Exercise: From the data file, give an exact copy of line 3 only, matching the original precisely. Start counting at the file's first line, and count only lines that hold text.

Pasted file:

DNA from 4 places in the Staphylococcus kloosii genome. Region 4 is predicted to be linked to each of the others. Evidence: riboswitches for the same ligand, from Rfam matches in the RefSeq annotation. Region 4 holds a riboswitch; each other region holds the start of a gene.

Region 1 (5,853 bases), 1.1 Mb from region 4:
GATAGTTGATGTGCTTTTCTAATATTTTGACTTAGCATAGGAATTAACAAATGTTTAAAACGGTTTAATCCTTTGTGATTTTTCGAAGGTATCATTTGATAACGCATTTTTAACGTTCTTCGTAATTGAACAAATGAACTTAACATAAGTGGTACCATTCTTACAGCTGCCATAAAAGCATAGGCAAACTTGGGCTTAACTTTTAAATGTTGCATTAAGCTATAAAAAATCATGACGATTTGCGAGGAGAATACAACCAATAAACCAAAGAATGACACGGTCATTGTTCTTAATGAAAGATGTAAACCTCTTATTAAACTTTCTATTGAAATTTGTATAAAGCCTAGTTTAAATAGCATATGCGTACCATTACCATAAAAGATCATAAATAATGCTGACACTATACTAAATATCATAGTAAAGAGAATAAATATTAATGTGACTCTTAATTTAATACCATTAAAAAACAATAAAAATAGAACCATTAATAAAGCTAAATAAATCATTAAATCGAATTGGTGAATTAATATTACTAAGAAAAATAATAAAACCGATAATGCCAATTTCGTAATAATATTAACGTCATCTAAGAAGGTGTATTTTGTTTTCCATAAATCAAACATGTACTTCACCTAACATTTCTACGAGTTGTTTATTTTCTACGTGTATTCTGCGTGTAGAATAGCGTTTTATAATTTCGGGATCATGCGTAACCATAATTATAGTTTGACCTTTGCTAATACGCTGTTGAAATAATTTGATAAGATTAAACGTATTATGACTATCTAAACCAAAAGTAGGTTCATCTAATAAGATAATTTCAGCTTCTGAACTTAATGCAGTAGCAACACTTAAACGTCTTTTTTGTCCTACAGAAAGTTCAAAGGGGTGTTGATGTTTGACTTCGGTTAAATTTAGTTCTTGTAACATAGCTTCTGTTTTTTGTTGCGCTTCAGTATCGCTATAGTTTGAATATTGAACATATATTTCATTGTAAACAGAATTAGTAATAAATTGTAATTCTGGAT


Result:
GATAGTTGATGTGCTTTTCTAATATTTTGACTTAGCATAGGAATTAACAAATGTTTAAAACGGTTTAATCCTTTGTGATTTTTCGAAGGTATCATTTGATAACGCATTTTTAACGTTCTTCGTAATTGAACAAATGAACTTAACATAAGTGGTACCATTCTTACAGCTGCCATAAAAGCATAGGCAAACTTGGGCTTAACTTTTAAATGTTGCATTAAGCTATAAAAAATCATGACGATTTGCGAGGAGAATACAACCAATAAACCAAAGAATGACACGGTCATTGTTCTTAATGAAAGATGTAAACCTCTTATTAAACTTTCTATTGAAATTTGTATAAAGCCTAGTTTAAATAGCATATGCGTACCATTACCATAAAAGATCATAAATAATGCTGACACTATACTAAATATCATAGTAAAGAGAATAAATATTAATGTGACTCTTAATTTAATACCATTAAAAAACAATAAAAATAGAACCATTAATAAAGCTAAATAAATCATTAAATCGAATTGGTGAATTAATATTACTAAGAAAAATAATAAAACCGATAATGCCAATTTCGTAATAATATTAACGTCATCTAAGAAGGTGTATTTTGTTTTCCATAAATCAAACATGTACTTCACCTAACATTTCTACGAGTTGTTTATTTTCTACGTGTATTCTGCGTGTAGAATAGCGTTTTATAATTTCGGGATCATGCGTAACCATAATTATAGTTTGACCTTTGCTAATACGCTGTTGAAATAATTTGATAAGATTAAACGTATTATGACTATCTAAACCAAAAGTAGGTTCATCTAATAAGATAATTTCAGCTTCTGAACTTAATGCAGTAGCAACACTTAAACGTCTTTTTTGTCCTACAGAAAGTTCAAAGGGGTGTTGATGTTTGACTTCGGTTAAATTTAGTTCTTGTAACATAGCTTCTGTTTTTTGTTGCGCTTCAGTATCGCTATAGTTTGAATATTGAACATATATTTCATTGTAAACAGAATTAGTAATAAATTGTAATTCTGGAT